Welcome to The Digital Brew, a podcast about making your business more awesome online.
Your hosts are Angela (a copywriter) and Stew (a web designer). Pour yourself a cuppa and let’s get started with today’s episode…
In this episode, we talk about designing your website.
This should be useful for you if you’re planning to design your website for the first time, or planning to redesign and upgrade your existing website.
Whether you plan to DIY, outsource parts, hire a designer, or you’re not sure, this will hopefully help you figure out what you need to do next.
First thing’s first: refer to brand guidelines before you start anything – check out episode 5 where we walk through our own brand guidelines document. This will cover things like:
- Objectives – What do you plan to achieve with your business and website?
- Audience – Who are you trying to appeal to and what problems do you want to solve?
For example, a Chiropractor would be appealing to a broad range of people: families, people with labour intensive careers, retired people. They’d need information about opening times, pricing, and the type of chiropractic work they do. Customer success stories, videos on their processes, and things like that would all be helpful.
- Identity (brand archetype) – What type of brand are you? Look at similar business brand archetypes. You can get a feel of how similar brands share their personality through their website, logo, colour choices, typography, imagery, and copy.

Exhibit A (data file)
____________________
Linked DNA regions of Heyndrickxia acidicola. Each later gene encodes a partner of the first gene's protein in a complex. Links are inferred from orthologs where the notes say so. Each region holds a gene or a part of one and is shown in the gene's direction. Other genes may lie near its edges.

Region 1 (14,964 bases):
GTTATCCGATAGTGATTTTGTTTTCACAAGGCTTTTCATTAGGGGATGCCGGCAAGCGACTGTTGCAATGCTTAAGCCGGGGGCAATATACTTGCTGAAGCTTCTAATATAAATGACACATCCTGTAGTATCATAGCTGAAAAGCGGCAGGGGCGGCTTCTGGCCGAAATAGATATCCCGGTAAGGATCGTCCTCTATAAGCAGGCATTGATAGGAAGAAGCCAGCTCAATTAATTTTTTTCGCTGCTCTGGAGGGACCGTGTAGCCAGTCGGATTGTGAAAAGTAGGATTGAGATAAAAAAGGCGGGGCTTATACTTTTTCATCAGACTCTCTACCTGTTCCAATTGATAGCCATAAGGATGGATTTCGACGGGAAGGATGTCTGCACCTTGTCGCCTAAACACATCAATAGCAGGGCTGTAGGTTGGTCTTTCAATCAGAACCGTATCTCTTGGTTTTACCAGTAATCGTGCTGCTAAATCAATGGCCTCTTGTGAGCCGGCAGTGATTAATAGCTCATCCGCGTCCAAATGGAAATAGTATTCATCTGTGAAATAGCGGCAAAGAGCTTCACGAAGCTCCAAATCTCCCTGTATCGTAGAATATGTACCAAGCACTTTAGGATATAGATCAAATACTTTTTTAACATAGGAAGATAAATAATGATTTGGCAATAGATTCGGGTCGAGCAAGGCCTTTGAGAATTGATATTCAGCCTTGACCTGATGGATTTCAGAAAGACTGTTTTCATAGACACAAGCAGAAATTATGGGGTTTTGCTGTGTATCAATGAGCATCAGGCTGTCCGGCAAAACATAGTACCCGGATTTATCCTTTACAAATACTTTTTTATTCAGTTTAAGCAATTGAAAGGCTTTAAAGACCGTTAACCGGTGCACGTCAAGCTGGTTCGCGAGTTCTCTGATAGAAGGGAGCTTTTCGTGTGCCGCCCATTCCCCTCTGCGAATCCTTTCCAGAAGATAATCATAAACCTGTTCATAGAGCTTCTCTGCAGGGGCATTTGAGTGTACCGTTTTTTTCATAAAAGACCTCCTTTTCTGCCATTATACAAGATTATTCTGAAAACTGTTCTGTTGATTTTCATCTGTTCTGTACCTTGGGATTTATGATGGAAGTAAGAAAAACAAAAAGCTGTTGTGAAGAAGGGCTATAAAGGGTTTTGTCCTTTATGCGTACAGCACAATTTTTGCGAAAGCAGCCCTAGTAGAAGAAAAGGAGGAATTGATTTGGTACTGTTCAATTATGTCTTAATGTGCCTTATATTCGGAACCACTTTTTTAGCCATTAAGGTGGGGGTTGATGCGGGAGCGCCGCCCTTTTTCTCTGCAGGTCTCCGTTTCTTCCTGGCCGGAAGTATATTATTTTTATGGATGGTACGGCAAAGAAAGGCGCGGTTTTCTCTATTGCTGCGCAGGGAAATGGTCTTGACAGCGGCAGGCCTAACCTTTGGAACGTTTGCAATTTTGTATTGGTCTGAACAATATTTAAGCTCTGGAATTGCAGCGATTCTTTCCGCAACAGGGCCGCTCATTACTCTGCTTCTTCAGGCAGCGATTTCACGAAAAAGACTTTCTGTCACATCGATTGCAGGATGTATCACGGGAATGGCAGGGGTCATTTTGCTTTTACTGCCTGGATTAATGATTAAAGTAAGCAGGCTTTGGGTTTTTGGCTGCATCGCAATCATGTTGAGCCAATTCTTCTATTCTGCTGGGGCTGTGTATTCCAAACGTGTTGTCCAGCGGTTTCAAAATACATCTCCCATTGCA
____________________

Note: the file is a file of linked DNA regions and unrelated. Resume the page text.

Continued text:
- Look – Colours, typography, textures, photos, and logo.
Okay, so let’s talk about options and pathways for creating and updating your logo and website, plus different software options you can use.
So when it comes to your logo, you can DIY, do low-cost outsourcing, or hire a graphic/logo designer.
Pros of the DIY approach are that it’s cheap and can be fast if you know what you want. The cons are that what you want may not be correct (as in – if you’re not a professional designer, you likely won’t have an eye for what will get you results), poor quality, you may not have the right software, and you may set the wrong brand feel and tone from the beginning. Of course, there are online tools that can help generate simple text or icon based logos – and it might be okay for you if you’re just in startup phase. But it won’t be particularly unique or tailored. Sometimes this is all you need to get your feet off the ground so if your budget is $0, go for it! And upgrade when it makes sense for your budget and brand.
You can outsource your logo design for a fairly low price via platforms like Fiverr, 99designs, and Upwork. Pricing can fluctuate – so can quality – but sometimes you can walk away with a good product for a reasonable price. In fact, we’ve used this approach with our previous marketing brand and we got a pretty decent result for a good price.
Finally, you can hire a professional graphic designer or specialist logo designer (either a freelancer or agency). The obvious con is price – from start to finish, you could be looking at hundreds or thousands of dollars for a logo. But if you have a well thought-out brief, a good logo designer will create the best quality result – with all the right formats, vectors, and all that jazz. And you’ll hopefully have a brand asset that’ll carry you through for many years to come.